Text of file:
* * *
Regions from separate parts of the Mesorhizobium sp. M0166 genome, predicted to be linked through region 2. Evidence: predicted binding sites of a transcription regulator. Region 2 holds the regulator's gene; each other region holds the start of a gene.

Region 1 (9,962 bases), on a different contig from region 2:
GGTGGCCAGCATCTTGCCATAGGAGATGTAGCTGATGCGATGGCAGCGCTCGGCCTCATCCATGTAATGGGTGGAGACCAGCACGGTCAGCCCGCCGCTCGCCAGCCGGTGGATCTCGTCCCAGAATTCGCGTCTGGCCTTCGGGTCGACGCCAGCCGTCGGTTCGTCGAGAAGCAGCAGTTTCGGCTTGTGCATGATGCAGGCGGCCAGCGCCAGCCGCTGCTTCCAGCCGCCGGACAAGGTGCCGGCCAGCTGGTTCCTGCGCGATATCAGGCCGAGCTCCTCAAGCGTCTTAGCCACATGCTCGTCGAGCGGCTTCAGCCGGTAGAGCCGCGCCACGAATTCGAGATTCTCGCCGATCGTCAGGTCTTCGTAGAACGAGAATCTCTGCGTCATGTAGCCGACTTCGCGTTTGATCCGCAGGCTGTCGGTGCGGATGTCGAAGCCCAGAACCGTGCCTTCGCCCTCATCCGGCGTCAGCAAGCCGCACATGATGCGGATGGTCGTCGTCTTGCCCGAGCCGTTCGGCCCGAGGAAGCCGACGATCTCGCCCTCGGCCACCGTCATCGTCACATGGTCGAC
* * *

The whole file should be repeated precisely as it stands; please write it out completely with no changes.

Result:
Regions from separate parts of the Mesorhizobium sp. M0166 genome, predicted to be linked through region 2. Evidence: predicted binding sites of a transcription regulator. Region 2 holds the regulator's gene; each other region holds the start of a gene.

Region 1 (9,962 bases), on a different contig from region 2:
GGTGGCCAGCATCTTGCCATAGGAGATGTAGCTGATGCGATGGCAGCGCTCGGCCTCATCCATGTAATGGGTGGAGACCAGCACGGTCAGCCCGCCGCTCGCCAGCCGGTGGATCTCGTCCCAGAATTCGCGTCTGGCCTTCGGGTCGACGCCAGCCGTCGGTTCGTCGAGAAGCAGCAGTTTCGGCTTGTGCATGATGCAGGCGGCCAGCGCCAGCCGCTGCTTCCAGCCGCCGGACAAGGTGCCGGCCAGCTGGTTCCTGCGCGATATCAGGCCGAGCTCCTCAAGCGTCTTAGCCACATGCTCGTCGAGCGGCTTCAGCCGGTAGAGCCGCGCCACGAATTCGAGATTCTCGCCGATCGTCAGGTCTTCGTAGAACGAGAATCTCTGCGTCATGTAGCCGACTTCGCGTTTGATCCGCAGGCTGTCGGTGCGGATGTCGAAGCCCAGAACCGTGCCTTCGCCCTCATCCGGCGTCAGCAAGCCGCACATGATGCGGATGGTCGTCGTCTTGCCCGAGCCGTTCGGCCCGAGGAAGCCGACGATCTCGCCCTCGGCCACCGTCATCGTCACATGGTCGAC